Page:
Some of the mix-up may date back to the turn of the twentieth century, when Smithsonian anthropologist John Swanton visited southeast Louisiana and misidentified many of the people he met. The historical record, the one he created, perpetuates error.
When I step back and consider the conflict between the Houma and the BCC, I’m not surprised that $48 million and the promise of a new homeland would bring up questions of belonging and inclusion. Smaller sums of money have promulgated much larger conflicts, and misinformation about the grant abounds. Some in the area believe the BCC is now rich, that the council, rather than the state, received the grant money. Others believe tribe members are receiving half a million dollars each to spend as they like. Considering just how many people along Louisiana’s coast will eventually lose their homes, it occurs to me that despite all they’ve suffered, the BCC is lucky. The tribe won a resettlement grant when so many others did not.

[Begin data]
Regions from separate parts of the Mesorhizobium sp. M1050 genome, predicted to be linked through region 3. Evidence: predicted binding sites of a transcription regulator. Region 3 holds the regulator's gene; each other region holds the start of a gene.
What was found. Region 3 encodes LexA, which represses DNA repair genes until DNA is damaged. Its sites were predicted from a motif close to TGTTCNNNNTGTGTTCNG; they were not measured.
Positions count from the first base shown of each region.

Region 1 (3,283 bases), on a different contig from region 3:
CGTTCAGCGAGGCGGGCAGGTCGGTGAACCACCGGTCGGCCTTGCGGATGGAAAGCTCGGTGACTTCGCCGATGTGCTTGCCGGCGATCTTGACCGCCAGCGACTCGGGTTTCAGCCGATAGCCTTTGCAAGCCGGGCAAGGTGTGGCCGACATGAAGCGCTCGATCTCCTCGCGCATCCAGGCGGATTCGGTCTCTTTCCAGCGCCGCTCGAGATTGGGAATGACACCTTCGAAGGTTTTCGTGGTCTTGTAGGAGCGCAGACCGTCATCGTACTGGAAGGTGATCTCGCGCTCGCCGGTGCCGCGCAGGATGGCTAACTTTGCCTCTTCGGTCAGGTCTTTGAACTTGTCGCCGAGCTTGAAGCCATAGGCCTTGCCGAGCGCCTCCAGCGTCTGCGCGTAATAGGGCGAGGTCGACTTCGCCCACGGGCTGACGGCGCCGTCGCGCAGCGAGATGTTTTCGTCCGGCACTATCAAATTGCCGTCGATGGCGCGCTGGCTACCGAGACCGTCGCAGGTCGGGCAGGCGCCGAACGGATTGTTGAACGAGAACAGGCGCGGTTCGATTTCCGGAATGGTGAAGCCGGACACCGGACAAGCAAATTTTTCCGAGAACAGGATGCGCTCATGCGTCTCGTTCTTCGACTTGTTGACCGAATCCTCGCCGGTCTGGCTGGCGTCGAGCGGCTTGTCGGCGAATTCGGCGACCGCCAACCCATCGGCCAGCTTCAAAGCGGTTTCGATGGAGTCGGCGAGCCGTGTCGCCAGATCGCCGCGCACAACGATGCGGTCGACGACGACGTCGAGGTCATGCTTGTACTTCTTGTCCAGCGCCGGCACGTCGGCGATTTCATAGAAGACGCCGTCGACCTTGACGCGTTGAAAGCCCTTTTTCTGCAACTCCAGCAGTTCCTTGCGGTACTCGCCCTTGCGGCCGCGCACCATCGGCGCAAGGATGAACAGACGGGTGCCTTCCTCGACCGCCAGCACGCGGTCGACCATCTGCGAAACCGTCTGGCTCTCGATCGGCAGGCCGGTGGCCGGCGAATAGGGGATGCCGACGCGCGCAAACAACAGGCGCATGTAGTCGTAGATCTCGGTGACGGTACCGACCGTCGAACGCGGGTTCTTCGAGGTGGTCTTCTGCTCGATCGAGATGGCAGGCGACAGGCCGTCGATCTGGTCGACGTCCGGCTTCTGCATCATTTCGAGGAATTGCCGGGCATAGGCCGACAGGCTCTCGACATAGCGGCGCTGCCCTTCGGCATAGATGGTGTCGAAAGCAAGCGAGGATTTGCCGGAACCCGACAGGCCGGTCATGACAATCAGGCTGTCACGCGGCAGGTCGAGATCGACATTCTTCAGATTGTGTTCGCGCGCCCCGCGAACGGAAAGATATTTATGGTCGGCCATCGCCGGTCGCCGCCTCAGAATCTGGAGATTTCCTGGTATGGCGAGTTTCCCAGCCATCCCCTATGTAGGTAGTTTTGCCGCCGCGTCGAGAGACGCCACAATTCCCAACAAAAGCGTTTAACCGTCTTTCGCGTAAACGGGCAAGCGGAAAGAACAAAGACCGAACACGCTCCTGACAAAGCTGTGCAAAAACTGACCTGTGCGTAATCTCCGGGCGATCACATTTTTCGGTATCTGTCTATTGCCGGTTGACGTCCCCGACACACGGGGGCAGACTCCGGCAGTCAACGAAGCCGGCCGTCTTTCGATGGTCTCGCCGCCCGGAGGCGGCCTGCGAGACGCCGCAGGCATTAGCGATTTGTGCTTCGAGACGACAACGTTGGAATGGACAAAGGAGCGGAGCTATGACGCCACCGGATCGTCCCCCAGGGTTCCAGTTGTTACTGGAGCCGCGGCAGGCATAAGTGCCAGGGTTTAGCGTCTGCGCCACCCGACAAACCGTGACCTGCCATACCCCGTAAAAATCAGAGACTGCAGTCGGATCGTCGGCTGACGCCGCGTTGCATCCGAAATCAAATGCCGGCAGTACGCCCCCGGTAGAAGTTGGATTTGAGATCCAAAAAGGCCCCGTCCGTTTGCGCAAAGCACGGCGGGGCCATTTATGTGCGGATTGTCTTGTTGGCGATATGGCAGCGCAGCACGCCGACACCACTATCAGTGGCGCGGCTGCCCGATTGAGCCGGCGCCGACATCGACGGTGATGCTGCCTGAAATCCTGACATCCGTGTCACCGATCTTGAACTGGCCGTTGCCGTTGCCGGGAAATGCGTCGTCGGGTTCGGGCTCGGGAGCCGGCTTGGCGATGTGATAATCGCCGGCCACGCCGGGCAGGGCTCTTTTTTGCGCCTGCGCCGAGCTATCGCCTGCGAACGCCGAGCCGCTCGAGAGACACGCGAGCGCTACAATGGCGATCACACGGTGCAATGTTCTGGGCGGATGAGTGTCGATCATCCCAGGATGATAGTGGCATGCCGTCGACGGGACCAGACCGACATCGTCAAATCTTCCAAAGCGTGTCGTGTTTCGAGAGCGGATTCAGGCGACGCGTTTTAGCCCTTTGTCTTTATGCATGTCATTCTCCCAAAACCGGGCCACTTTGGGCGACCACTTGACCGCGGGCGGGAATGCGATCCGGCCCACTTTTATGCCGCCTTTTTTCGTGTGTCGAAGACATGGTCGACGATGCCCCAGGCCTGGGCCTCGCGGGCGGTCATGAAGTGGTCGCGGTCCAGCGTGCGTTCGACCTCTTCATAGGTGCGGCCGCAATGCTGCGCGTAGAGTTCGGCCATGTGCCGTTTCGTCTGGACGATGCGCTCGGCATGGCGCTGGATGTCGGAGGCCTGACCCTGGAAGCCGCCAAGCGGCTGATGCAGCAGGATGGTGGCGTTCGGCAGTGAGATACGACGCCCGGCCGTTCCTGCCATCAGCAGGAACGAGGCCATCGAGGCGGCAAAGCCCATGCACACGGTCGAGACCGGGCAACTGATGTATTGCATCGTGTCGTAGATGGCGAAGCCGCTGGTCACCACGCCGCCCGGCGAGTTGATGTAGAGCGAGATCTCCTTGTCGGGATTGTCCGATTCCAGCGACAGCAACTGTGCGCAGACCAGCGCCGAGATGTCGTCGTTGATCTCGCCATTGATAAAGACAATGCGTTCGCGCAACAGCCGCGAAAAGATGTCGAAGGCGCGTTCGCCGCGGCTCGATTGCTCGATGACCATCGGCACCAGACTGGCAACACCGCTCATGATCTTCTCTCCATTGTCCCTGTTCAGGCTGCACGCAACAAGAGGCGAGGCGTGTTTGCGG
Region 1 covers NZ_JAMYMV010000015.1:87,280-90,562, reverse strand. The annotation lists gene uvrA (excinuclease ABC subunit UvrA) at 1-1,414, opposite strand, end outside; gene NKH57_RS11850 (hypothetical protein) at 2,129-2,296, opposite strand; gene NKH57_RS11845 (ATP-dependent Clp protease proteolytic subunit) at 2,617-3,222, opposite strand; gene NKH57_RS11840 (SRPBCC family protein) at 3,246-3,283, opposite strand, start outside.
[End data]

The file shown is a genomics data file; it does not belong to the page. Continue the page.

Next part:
Collaborative processes can only move as fast as the speed of trust. For the BCC, a tribe that survived the Indian Removal Act of 1830, Jim Crow segregation, and environmental devastation at the hands of oil and gas companies, memories of mistreatment linger in the collective consciousness of the community. Boyo recalls, “I remember when they first built the road. I was with my grandma who used to live all the way at the end of the road, and she tell us that when you hear a car or see a car coming, you all go hide. They didn’t know that [the Indian Removal Act] wasn’t going on no more. That was in the ’50s. They didn’t know what was going on in the outside world.”
Pat Forbes acknowledges this. “Their ancestors moved to the island to keep from being displaced, forcefully displaced,” he says, speaking of the Biloxi-Chitimacha-Choctaw. “Coming from that background, there’s a distrust of government.”
After learning Houma people lived on the island, the Louisiana Office of Community Development stopped working as closely with the BCC tribal council and rewrote the terms of the grant, shifting the goal from a tribal resettlement to an island-based resettlement. “We’re using federal funds, and the Fair Housing Act doesn’t allow discrimination based on tribal affiliation or anything else,” explains Forbes.